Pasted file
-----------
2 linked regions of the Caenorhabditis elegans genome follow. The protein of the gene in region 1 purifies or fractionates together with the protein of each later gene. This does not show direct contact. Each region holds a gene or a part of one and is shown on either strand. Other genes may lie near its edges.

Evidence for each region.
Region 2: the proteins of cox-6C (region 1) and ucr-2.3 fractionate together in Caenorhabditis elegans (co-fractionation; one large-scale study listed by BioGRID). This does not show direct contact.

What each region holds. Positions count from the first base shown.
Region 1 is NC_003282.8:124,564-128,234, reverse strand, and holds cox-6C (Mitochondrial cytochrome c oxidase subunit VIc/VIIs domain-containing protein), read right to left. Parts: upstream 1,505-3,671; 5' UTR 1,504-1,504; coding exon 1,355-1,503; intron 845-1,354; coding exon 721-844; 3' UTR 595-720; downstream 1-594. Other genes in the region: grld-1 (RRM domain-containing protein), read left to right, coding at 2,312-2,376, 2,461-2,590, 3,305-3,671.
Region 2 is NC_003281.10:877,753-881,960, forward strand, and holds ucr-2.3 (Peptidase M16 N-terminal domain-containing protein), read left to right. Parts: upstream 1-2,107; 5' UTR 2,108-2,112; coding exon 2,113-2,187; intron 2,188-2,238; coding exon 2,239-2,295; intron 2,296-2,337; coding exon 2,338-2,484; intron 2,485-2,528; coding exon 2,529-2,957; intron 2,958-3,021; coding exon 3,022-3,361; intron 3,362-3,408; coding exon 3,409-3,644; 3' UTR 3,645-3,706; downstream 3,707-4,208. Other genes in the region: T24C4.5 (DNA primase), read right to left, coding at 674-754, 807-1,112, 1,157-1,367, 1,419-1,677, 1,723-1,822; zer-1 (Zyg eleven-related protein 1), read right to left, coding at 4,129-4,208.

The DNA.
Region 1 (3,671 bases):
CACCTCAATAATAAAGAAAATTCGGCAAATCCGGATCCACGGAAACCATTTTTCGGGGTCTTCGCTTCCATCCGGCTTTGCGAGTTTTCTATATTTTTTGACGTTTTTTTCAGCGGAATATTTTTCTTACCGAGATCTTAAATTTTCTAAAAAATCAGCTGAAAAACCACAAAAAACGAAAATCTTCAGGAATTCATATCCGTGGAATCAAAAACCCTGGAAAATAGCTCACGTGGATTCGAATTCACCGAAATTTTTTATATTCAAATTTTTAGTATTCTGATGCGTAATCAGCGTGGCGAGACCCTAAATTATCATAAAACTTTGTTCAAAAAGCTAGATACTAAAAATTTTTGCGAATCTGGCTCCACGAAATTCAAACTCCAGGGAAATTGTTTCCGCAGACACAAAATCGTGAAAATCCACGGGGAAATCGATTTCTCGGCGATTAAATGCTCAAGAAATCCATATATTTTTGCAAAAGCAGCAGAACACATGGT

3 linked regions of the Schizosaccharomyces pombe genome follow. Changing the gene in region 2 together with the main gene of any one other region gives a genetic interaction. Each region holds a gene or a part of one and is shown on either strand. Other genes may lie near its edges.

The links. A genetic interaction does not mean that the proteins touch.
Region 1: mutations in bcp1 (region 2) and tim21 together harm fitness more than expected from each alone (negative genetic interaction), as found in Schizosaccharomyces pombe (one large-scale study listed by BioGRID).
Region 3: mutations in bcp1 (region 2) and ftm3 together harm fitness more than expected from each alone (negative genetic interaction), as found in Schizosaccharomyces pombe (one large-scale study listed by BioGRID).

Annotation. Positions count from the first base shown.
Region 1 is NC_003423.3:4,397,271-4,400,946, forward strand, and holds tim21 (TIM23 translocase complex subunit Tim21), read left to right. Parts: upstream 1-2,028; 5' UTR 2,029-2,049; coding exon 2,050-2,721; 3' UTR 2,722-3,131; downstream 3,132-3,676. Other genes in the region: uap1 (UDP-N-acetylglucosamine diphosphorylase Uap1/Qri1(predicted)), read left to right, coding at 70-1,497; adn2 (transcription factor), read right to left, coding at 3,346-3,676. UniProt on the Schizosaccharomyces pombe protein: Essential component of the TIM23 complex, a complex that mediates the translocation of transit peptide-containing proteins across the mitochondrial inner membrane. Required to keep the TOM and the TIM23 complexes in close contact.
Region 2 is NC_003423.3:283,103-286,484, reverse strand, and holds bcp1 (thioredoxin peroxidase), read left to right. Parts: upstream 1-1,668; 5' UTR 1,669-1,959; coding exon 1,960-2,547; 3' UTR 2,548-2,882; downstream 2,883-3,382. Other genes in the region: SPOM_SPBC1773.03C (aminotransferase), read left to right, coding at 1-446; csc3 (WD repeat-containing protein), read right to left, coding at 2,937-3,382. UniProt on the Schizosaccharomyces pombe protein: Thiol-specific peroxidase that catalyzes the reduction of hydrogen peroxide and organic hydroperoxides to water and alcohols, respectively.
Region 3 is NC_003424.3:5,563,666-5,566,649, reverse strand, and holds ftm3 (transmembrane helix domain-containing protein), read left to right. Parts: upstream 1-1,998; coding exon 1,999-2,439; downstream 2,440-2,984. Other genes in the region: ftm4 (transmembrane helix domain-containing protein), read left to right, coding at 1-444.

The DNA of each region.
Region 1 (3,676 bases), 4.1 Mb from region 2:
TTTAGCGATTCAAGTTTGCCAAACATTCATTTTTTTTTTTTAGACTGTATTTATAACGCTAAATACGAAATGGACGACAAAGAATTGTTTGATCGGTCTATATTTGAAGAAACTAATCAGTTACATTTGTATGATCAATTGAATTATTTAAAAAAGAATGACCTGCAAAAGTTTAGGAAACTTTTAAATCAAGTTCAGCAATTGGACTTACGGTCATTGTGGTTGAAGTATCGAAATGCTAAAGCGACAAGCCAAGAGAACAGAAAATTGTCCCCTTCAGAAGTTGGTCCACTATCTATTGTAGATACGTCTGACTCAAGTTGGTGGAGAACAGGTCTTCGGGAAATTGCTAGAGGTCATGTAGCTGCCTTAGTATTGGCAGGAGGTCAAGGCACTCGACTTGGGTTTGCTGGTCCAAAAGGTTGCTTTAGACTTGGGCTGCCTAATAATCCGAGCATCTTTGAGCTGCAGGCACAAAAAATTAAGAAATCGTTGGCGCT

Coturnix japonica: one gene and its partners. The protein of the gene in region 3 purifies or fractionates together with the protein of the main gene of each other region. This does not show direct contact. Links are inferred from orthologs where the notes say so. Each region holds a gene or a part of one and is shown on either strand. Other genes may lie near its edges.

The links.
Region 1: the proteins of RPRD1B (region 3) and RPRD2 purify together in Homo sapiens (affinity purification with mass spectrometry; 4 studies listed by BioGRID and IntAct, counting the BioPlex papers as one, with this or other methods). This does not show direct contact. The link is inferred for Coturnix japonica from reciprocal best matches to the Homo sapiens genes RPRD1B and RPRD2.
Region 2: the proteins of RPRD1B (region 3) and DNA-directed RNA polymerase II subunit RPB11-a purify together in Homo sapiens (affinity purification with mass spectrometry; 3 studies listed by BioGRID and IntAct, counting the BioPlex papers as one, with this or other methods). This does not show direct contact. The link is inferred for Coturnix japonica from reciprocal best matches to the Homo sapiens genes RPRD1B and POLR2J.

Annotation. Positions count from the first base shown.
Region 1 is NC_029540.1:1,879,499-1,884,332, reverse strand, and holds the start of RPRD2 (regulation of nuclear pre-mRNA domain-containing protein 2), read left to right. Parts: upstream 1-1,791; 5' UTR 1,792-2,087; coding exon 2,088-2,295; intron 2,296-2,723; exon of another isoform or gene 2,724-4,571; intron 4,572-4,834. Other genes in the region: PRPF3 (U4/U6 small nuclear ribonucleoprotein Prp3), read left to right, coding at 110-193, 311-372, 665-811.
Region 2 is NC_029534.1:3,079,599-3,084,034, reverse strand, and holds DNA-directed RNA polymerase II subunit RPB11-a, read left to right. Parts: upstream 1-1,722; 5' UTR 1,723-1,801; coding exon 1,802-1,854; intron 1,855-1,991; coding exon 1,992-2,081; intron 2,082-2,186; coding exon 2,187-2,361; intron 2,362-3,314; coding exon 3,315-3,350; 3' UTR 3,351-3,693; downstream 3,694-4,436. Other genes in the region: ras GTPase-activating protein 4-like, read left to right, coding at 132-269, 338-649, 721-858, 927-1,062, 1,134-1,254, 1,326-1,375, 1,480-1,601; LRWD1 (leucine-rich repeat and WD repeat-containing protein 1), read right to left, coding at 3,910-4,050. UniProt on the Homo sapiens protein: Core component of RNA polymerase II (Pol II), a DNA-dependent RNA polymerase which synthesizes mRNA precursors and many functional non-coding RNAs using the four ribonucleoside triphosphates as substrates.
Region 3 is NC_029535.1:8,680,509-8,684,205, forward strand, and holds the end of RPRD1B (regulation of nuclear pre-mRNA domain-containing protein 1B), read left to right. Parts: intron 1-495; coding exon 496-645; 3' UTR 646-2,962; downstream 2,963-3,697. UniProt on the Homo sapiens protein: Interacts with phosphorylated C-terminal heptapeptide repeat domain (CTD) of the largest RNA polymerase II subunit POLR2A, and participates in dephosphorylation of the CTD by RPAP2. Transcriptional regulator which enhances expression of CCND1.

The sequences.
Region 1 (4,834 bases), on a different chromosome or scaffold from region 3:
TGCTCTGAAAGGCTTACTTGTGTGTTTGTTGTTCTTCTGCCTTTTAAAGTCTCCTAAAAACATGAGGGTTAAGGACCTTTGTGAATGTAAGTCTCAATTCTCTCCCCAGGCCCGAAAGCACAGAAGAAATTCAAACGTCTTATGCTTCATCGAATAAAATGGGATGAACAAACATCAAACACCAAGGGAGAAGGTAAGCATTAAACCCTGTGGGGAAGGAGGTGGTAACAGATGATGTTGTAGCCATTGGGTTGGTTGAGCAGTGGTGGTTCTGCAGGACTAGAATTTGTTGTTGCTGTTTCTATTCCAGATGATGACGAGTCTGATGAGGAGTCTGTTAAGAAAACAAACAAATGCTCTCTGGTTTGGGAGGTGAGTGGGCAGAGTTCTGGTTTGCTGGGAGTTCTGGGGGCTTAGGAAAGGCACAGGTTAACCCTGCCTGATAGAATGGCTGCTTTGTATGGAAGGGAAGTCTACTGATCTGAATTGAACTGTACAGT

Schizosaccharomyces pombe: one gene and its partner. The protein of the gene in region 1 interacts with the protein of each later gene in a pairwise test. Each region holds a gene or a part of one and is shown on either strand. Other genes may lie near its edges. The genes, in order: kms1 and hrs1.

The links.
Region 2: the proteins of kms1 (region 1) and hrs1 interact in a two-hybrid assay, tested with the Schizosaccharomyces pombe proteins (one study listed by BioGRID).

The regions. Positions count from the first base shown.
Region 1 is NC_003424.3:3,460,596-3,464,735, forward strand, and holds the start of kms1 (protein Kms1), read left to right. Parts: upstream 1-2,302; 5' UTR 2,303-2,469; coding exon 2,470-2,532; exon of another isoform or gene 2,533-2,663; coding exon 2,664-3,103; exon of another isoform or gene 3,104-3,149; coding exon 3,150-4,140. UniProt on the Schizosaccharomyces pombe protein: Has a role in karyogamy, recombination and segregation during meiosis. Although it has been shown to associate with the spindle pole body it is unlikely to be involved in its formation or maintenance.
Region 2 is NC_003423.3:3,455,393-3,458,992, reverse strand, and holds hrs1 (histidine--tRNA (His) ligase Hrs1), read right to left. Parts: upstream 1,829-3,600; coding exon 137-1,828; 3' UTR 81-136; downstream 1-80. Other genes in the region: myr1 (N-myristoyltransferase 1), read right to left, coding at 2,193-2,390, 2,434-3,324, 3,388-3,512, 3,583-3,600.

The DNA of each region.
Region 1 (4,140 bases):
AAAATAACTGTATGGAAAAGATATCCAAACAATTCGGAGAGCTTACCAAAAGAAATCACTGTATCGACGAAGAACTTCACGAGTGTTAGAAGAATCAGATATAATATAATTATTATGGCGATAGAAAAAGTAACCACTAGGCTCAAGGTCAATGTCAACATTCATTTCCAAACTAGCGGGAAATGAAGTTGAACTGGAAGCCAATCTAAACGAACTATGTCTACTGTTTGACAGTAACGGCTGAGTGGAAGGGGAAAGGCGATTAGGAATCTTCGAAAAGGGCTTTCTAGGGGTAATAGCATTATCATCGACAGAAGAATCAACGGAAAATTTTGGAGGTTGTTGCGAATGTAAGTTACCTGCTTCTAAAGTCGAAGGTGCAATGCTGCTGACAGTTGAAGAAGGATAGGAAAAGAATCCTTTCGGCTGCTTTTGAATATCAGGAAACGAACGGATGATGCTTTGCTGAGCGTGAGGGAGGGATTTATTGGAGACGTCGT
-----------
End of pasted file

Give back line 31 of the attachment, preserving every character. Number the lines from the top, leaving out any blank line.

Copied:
TGCTCTGAAAGGCTTACTTGTGTGTTTGTTGTTCTTCTGCCTTTTAAAGTCTCCTAAAAACATGAGGGTTAAGGACCTTTGTGAATGTAAGTCTCAATTCTCTCCCCAGGCCCGAAAGCACAGAAGAAATTCAAACGTCTTATGCTTCATCGAATAAAATGGGATGAACAAACATCAAACACCAAGGGAGAAGGTAAGCATTAAACCCTGTGGGGAAGGAGGTGGTAACAGATGATGTTGTAGCCATTGGGTTGGTTGAGCAGTGGTGGTTCTGCAGGACTAGAATTTGTTGTTGCTGTTTCTATTCCAGATGATGACGAGTCTGATGAGGAGTCTGTTAAGAAAACAAACAAATGCTCTCTGGTTTGGGAGGTGAGTGGGCAGAGTTCTGGTTTGCTGGGAGTTCTGGGGGCTTAGGAAAGGCACAGGTTAACCCTGCCTGATAGAATGGCTGCTTTGTATGGAAGGGAAGTCTACTGATCTGAATTGAACTGTACAGT